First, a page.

Effectiveness of multiple EEGs in supporting the diagnosis of epilepsy

An operational curve

Martin Salinsky, R. Kanter, R. M. Dasheiff

Research output: Contribution to journalArticle

260 Citations (Scopus)

Abstract

Interictal epileptiform activity (IIEA) on EEG may be useful in the diagnosis and characterization of epilepsy. A single scalp EEG may fail to detect this abnormality, which is then discovered on repeat recordings. Since many people with epilepsy have persistently normal EEGs, a practical question arises concerning the yield of multiple EEGs. To determine the probability of finding IIEA with serial EEGs (the operational curve), We reviewed data from 1,201 EEGs on 429 adult patients, most with definite epilepsy presenting in adulthood. The diagnosis was made either clinically or with the support of the EEG. In 50% of our patients with IIEA, the abnormality is present on the first record, in 84% by the third EEG, and in 92% by the fourth. There is relatively little yield to serial EEGs beyond this point.

Original languageEnglish (US)
Pages (from-to)331-334
Number of pages4
JournalEpilepsia
Volume28
Issue number4
StatePublished - 1987
Externally publishedYes

Fingerprint

Electroencephalography
Epilepsy
Scalp

ASJC Scopus subject areas

  • Clinical Neurology
  • Neuroscience(all)

Cite this

Effectiveness of multiple EEGs in supporting the diagnosis of epilepsy : An operational curve. / Salinsky, Martin; Kanter, R.; Dasheiff, R. M.

In: Epilepsia, Vol. 28, No. 4, 1987, p. 331-334.

Research output: Contribution to journalArticle

@article{49a448d3dd8447c98afc56ae54cb3b7a,
title = "Effectiveness of multiple EEGs in supporting the diagnosis of epilepsy: An operational curve",
abstract = "Interictal epileptiform activity (IIEA) on EEG may be useful in the diagnosis and characterization of epilepsy. A single scalp EEG may fail to detect this abnormality, which is then discovered on repeat recordings. Since many people with epilepsy have persistently normal EEGs, a practical question arises concerning the yield of multiple EEGs. To determine the probability of finding IIEA with serial EEGs (the operational curve), We reviewed data from 1,201 EEGs on 429 adult patients, most with definite epilepsy presenting in adulthood. The diagnosis was made either clinically or with the support of the EEG. In 50{\%} of our patients with IIEA, the abnormality is present on the first record, in 84{\%} by the third EEG, and in 92{\%} by the fourth. There is relatively little yield to serial EEGs beyond this point.",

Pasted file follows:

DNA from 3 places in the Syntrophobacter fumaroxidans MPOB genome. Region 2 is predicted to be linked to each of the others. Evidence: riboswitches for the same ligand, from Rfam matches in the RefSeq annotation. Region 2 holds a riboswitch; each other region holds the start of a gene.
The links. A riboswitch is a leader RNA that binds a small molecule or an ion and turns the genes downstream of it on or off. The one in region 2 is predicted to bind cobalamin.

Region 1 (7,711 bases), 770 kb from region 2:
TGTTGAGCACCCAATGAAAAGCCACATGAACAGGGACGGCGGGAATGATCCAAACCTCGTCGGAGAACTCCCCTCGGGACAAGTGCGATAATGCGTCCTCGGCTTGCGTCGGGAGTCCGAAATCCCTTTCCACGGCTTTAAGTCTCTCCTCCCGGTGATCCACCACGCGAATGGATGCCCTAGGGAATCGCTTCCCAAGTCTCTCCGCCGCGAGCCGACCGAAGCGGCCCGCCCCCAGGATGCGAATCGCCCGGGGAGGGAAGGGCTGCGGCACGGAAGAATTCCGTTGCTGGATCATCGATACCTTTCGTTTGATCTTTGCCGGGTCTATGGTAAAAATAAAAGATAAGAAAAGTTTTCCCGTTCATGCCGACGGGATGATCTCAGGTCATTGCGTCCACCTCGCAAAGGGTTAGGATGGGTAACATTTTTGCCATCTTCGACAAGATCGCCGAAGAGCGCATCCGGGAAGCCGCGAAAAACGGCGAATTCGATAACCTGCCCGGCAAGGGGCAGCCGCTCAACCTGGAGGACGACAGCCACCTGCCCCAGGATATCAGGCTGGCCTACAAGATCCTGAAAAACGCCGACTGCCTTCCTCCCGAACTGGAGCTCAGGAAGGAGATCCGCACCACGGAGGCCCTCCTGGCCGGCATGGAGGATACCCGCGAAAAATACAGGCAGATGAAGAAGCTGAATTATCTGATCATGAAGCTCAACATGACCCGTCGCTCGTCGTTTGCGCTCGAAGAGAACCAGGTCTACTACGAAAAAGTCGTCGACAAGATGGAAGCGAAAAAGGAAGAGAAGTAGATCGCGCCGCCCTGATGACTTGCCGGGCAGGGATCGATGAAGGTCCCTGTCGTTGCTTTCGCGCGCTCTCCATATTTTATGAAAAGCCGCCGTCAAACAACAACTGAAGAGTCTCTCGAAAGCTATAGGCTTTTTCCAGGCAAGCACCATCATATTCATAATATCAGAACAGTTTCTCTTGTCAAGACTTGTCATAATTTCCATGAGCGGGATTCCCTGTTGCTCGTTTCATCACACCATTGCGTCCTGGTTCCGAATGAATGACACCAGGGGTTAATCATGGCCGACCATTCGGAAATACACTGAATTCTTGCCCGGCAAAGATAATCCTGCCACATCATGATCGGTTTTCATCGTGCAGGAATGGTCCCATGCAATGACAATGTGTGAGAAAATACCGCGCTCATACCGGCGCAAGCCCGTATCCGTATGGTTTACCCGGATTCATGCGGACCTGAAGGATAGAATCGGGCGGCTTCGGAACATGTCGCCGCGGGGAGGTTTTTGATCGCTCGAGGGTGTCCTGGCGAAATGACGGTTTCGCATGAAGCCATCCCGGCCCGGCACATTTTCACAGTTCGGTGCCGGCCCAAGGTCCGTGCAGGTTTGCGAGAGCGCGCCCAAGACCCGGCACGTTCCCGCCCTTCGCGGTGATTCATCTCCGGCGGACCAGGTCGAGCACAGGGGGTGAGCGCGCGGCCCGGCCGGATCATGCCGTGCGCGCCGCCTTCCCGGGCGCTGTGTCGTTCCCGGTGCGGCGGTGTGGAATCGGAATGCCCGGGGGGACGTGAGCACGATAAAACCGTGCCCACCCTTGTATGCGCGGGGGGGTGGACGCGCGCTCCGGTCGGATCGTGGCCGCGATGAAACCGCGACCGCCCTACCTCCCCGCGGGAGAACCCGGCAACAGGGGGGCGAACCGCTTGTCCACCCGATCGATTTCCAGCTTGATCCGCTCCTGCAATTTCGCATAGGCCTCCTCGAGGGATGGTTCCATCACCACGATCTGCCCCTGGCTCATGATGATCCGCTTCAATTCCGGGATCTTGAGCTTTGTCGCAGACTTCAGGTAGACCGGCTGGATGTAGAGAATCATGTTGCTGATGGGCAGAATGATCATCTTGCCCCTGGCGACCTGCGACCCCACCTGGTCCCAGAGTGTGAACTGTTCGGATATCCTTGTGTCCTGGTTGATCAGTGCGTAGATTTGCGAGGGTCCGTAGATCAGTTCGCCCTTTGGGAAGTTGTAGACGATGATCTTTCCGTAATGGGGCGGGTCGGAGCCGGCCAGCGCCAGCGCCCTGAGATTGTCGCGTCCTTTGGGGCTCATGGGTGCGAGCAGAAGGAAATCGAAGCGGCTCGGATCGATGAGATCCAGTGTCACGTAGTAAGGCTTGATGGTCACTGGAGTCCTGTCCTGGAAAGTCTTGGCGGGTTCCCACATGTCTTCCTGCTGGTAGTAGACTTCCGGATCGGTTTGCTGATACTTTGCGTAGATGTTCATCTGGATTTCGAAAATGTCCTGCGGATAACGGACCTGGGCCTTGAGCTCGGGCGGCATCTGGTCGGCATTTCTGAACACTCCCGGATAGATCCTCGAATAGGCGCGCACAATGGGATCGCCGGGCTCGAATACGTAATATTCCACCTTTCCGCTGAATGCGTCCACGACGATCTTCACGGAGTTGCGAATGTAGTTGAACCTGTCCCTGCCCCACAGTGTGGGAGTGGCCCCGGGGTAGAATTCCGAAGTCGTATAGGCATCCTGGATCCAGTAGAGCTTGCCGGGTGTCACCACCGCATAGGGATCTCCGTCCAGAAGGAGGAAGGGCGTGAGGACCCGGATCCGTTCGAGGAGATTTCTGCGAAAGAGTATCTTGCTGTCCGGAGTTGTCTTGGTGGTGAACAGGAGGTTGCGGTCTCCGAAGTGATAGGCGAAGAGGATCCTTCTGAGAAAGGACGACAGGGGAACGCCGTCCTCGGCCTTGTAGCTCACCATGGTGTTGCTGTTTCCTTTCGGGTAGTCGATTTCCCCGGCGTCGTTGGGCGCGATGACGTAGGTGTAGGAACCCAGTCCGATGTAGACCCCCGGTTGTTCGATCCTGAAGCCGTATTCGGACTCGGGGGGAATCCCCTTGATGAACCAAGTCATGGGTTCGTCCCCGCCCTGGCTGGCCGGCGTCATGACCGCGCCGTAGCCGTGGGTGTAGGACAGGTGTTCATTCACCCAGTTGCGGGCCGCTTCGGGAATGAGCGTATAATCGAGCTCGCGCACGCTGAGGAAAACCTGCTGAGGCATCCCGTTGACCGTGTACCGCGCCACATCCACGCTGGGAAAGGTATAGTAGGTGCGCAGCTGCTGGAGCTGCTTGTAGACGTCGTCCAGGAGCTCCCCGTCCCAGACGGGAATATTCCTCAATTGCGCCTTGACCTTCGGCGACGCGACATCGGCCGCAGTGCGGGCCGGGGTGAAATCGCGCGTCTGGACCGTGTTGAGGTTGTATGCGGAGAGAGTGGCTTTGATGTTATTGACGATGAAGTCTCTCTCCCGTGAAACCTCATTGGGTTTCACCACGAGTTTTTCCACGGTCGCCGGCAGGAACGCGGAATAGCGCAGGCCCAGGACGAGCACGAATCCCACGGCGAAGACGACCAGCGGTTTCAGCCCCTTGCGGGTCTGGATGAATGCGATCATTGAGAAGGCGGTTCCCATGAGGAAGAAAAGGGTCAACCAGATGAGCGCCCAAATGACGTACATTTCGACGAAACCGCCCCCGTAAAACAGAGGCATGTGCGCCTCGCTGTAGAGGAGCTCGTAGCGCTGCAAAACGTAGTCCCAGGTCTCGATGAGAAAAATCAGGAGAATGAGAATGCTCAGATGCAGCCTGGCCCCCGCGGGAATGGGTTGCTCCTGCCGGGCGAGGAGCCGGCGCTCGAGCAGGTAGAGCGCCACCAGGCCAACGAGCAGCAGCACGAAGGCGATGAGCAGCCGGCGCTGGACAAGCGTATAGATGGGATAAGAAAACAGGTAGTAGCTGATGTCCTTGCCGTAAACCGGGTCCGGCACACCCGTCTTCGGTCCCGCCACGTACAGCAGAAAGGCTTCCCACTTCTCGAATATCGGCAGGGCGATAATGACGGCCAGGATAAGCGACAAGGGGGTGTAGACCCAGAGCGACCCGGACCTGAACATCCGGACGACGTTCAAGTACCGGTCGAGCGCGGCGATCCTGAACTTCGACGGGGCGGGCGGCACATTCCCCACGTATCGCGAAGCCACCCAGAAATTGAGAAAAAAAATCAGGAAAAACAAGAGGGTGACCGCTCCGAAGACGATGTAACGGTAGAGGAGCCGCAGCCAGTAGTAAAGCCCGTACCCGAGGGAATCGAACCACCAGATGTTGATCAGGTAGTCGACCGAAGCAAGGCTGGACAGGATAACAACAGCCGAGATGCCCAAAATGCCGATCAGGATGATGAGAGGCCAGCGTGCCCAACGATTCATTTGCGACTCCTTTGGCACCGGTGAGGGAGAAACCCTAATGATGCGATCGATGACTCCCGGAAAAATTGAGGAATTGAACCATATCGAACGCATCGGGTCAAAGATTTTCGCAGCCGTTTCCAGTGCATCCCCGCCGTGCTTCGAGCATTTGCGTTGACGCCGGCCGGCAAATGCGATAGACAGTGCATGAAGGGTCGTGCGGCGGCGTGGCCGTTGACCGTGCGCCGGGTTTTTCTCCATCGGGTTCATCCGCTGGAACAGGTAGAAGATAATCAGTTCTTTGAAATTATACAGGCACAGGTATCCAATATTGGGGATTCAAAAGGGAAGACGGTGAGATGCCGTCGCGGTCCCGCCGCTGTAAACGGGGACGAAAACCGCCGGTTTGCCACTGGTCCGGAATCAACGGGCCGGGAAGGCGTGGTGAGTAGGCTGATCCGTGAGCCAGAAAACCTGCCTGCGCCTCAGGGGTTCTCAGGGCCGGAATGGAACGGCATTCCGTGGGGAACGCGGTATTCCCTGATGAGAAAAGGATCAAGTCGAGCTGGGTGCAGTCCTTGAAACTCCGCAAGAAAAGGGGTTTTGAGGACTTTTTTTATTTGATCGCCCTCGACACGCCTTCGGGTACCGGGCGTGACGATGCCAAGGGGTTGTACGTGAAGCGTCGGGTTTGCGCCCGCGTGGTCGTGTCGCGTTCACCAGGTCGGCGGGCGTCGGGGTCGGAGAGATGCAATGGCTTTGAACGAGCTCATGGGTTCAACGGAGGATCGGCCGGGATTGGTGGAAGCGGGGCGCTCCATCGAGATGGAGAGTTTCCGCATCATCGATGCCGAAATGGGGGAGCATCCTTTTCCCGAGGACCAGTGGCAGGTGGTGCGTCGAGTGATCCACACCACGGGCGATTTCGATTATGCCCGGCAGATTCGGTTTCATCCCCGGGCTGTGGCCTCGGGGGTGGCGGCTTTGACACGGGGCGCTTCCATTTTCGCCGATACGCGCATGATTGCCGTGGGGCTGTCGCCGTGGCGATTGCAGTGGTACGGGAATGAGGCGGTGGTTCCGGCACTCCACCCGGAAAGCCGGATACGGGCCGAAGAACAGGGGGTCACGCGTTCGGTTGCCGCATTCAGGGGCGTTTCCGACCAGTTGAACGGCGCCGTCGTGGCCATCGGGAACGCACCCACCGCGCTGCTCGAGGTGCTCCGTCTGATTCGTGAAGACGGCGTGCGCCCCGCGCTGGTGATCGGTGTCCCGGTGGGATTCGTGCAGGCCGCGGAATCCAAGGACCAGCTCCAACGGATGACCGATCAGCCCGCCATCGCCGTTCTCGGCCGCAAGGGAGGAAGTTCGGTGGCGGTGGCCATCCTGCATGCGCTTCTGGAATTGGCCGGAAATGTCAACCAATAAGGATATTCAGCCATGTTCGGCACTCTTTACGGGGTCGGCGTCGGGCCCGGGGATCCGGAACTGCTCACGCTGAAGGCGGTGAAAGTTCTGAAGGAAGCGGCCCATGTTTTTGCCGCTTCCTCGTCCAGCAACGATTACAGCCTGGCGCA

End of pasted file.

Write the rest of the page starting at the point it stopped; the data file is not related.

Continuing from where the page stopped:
author = "Martin Salinsky and R. Kanter and Dasheiff, {R. M.}",
year = "1987",
language = "English (US)",
volume = "28",
pages = "331--334",
journal = "Epilepsia",
issn = "0013-9580",
publisher = "Wiley-Blackwell",
number = "4",

}

TY - JOUR

T1 - Effectiveness of multiple EEGs in supporting the diagnosis of epilepsy

T2 - An operational curve

AU - Salinsky, Martin

AU - Kanter, R.

AU - Dasheiff, R. M.

PY - 1987

Y1 - 1987

N2 - Interictal epileptiform activity (IIEA) on EEG may be useful in the diagnosis and characterization of epilepsy. A single scalp EEG may fail to detect this abnormality, which is then discovered on repeat recordings. Since many people with epilepsy have persistently normal EEGs, a practical question arises concerning the yield of multiple EEGs. To determine the probability of finding IIEA with serial EEGs (the operational curve), We reviewed data from 1,201 EEGs on 429 adult patients, most with definite epilepsy presenting in adulthood. The diagnosis was made either clinically or with the support of the EEG. In 50% of our patients with IIEA, the abnormality is present on the first record, in 84% by the third EEG, and in 92% by the fourth. There is relatively little yield to serial EEGs beyond this point.

AB - Interictal epileptiform activity (IIEA) on EEG may be useful in the diagnosis and characterization of epilepsy. A single scalp EEG may fail to detect this abnormality, which is then discovered on repeat recordings. Since many people with epilepsy have persistently normal EEGs, a practical question arises concerning the yield of multiple EEGs. To determine the probability of finding IIEA with serial EEGs (the operational curve), We reviewed data from 1,201 EEGs on 429 adult patients, most with definite epilepsy presenting in adulthood. The diagnosis was made either clinically or with the support of the EEG. In 50% of our patients with IIEA, the abnormality is present on the first record, in 84% by the third EEG, and in 92% by the fourth. There is relatively little yield to serial EEGs beyond this point.

UR - http://www.scopus.com/inward/record.url?scp=0023195455&partnerID=8YFLogxK

UR - http://www.scopus.com/inward/citedby.url?scp=0023195455&partnerID=8YFLogxK

M3 - Article

VL - 28

SP - 331

EP - 334

JO - Epilepsia

JF - Epilepsia

SN - 0013-9580

IS - 4

ER -